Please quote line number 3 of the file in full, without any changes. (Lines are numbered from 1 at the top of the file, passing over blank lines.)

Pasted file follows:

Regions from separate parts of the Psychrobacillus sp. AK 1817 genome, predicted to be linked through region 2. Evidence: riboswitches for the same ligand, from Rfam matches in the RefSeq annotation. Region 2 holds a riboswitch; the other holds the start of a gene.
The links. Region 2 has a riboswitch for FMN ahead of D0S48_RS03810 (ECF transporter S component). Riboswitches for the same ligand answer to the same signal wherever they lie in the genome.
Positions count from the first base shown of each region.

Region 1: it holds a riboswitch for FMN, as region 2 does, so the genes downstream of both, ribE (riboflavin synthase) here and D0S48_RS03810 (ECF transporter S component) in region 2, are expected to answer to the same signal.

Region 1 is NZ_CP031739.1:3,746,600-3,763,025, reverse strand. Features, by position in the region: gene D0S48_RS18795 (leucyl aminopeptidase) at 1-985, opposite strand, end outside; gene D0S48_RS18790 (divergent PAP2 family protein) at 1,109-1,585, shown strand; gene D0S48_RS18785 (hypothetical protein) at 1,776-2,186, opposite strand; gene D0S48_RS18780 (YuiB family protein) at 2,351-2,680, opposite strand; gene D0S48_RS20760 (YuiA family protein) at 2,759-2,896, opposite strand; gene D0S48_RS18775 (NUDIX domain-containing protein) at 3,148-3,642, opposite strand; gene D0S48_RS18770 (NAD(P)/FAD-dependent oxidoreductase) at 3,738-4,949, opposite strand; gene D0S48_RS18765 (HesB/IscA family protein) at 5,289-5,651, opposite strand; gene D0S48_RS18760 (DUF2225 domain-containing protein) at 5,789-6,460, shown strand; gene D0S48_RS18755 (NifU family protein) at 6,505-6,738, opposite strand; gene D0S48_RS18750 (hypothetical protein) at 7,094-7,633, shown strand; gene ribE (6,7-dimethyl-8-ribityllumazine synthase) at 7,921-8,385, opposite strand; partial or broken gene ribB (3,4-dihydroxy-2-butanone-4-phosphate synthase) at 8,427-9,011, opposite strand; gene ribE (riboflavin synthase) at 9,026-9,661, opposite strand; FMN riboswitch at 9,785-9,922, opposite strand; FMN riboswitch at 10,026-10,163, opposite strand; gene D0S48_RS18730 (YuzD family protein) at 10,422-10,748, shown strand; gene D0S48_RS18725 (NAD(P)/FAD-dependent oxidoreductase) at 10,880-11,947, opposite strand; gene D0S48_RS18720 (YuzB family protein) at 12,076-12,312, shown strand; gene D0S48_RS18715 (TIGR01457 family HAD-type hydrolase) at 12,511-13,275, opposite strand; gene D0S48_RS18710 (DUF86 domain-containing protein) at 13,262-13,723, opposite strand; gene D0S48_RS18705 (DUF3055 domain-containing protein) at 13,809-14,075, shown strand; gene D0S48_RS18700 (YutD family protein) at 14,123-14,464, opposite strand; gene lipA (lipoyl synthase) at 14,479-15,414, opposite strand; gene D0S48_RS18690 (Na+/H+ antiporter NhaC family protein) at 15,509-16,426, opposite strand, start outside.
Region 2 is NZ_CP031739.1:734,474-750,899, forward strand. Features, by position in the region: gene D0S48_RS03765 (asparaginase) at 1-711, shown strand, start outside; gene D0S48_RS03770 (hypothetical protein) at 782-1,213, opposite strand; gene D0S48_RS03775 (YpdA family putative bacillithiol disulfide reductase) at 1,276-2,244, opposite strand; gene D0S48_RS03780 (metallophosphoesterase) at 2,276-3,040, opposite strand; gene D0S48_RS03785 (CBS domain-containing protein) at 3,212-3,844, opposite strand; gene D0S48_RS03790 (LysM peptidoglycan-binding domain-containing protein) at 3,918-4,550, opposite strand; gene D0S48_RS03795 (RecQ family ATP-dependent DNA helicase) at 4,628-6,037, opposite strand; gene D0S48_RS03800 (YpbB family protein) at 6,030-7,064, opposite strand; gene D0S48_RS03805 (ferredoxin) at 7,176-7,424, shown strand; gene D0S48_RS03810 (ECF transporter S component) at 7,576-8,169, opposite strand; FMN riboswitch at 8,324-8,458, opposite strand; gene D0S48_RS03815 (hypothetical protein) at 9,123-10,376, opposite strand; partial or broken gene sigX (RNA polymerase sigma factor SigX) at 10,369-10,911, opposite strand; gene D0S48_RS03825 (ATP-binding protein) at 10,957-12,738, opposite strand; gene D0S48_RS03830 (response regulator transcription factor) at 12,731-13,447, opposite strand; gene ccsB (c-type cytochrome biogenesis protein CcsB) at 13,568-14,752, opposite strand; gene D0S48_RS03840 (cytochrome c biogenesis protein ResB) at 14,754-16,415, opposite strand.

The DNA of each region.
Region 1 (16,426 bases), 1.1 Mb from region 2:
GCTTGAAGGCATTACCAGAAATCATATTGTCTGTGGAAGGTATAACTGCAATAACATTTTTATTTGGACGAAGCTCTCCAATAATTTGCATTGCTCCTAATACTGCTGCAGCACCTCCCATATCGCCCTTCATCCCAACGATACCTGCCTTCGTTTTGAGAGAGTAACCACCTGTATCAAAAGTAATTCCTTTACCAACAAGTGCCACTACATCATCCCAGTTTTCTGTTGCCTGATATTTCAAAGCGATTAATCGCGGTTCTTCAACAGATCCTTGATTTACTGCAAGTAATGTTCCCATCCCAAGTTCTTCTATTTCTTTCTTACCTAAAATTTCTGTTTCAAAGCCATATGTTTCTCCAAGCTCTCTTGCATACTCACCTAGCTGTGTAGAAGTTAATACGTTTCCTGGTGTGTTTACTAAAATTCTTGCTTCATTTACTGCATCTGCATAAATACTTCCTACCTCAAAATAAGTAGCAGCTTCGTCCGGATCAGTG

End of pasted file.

Positions count from the first base shown of each region.